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Hugh Hopper: A Progressive Jazz Legacy

An original member of the legendary avant jazz band Soft Machine, Hugh Hopper's bass playing has become a template for other bassists to emulate. His nimble fingers generate a mammoth sound that thunders far beyond the normal deep tonalities customary to the instrument. Even when performing on the soft side, Hopper's style is instantly recognizable for his slippery-notes and fluid foundations.

His sonic efforts have enhanced the Canterbury scene of prog rock (for which he is accredited as being one of the pioneers).

During his long and illustrious career, the man has recorded many albums and appeared in collaboration with numerous notables.

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Q: As someone whose music has influenced several generations of bass playing, who influenced you in your formative years? And who do you feel is worthy today of influencing the next wave of aspiring musicians?

HUGH HOPPER: Generally, I've got to say that all sounds, musics, noises since conception are bound to have influenced me... But the specific ones I'm aware of are (list certainly not complete): Jet Harris (Shadows), R&B bass, Motown's James Jamerson, Larry Graham. James Brown basslines, Ron Carter, Charlie Haden, Charles Mingus, Scott La Faro, Colin Hodgkinson, Jimmie Garrison...and as a musical bass-concept, Coltrane's bass players' drone/ostinato style...tambura drone in Indian music...

Q: Is there anyone (alive or dead) with whom you'd love to record?

HOPPER: I really don't have a shopping list of musicians. You can never tell who is going to spark off that chemistry, that magic. Of course, there are many, many musicians whose music gives me pleasure, but until I make contact with them, musically or personally, I never assume that anything wonderful will happen.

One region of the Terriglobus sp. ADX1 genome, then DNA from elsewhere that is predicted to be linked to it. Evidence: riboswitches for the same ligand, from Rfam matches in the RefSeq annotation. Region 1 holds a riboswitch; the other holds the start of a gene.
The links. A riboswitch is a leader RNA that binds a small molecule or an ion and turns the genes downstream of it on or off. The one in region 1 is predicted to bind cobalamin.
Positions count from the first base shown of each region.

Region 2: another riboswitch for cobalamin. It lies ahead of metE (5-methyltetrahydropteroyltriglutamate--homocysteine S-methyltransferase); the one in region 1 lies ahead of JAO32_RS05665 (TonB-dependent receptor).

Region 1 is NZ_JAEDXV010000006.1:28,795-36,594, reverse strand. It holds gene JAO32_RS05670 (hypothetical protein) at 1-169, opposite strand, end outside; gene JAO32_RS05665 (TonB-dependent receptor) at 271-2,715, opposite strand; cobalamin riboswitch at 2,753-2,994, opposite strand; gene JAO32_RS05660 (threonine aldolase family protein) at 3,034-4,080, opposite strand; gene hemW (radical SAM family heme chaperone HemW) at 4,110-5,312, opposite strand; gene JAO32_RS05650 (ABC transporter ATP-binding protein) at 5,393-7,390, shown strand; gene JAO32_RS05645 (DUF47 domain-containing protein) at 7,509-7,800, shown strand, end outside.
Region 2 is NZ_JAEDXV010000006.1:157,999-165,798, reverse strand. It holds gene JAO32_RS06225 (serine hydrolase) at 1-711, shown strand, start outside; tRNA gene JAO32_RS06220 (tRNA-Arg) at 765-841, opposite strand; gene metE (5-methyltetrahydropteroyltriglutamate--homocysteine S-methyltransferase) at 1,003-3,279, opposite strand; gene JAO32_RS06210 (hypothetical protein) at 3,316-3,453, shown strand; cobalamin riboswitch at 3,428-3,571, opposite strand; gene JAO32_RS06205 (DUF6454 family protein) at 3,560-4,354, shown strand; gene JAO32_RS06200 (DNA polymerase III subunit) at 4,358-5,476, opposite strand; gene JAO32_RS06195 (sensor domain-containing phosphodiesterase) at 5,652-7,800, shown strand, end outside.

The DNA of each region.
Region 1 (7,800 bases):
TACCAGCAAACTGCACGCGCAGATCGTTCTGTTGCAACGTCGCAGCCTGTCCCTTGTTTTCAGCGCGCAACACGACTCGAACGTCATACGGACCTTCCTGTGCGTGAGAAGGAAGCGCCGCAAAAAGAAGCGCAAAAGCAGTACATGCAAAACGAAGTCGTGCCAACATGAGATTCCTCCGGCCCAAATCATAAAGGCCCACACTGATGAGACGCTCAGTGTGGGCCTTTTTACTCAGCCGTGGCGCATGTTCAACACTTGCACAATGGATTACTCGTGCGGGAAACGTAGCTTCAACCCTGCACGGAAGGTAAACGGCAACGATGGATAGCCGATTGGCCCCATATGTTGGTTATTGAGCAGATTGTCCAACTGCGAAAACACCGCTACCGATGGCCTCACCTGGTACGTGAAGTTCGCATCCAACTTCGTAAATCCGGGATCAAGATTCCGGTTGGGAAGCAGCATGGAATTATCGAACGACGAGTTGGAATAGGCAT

Q: Following this mildly morbid line of thought, heaven is certainly full of awesome musical talents. Who do you see as the most incredible band line-up in the afterlife?

HUGH HOPPER: Don't know about heaven, but it's true that there are some real monster players in hell! In fact, if I know anything about famous musicians, most of them will be sitting around muttering and grumbling and bitching about all the others. There would probably be a one-off millennium concert with Coltrane, Dolphy, Mingus, Hendrix, Lennon, Miles Davis, Ollie Halsall, Keith Moon...and they would all say "never again".

Q: As someone who has been performing for over three decades, have you any comment on how technology has replaced many aspects of instrumentation in music?

HUGH HOPPER: Like all tools, modern technology has produced some wonderful moments in music and also some horrors. It all depends on the brain in charge. I always think that in any area of the arts, you get maybe ten percent of people who are creative, original...and the rest are generally following on, copying (and usually making more money from it than the originators!).

I love using Cubase, the computer sequencer. It can do things no normal mortal can and is great for hearing immediately how an arrangement will sound. You don't have to wait for other humans to rearrange their lives to let you hear how your music sounds.

Q: While space technology exists in such tandem with modern electronic music genres, how does a Canterbury "legend" view man's exploration of outer space?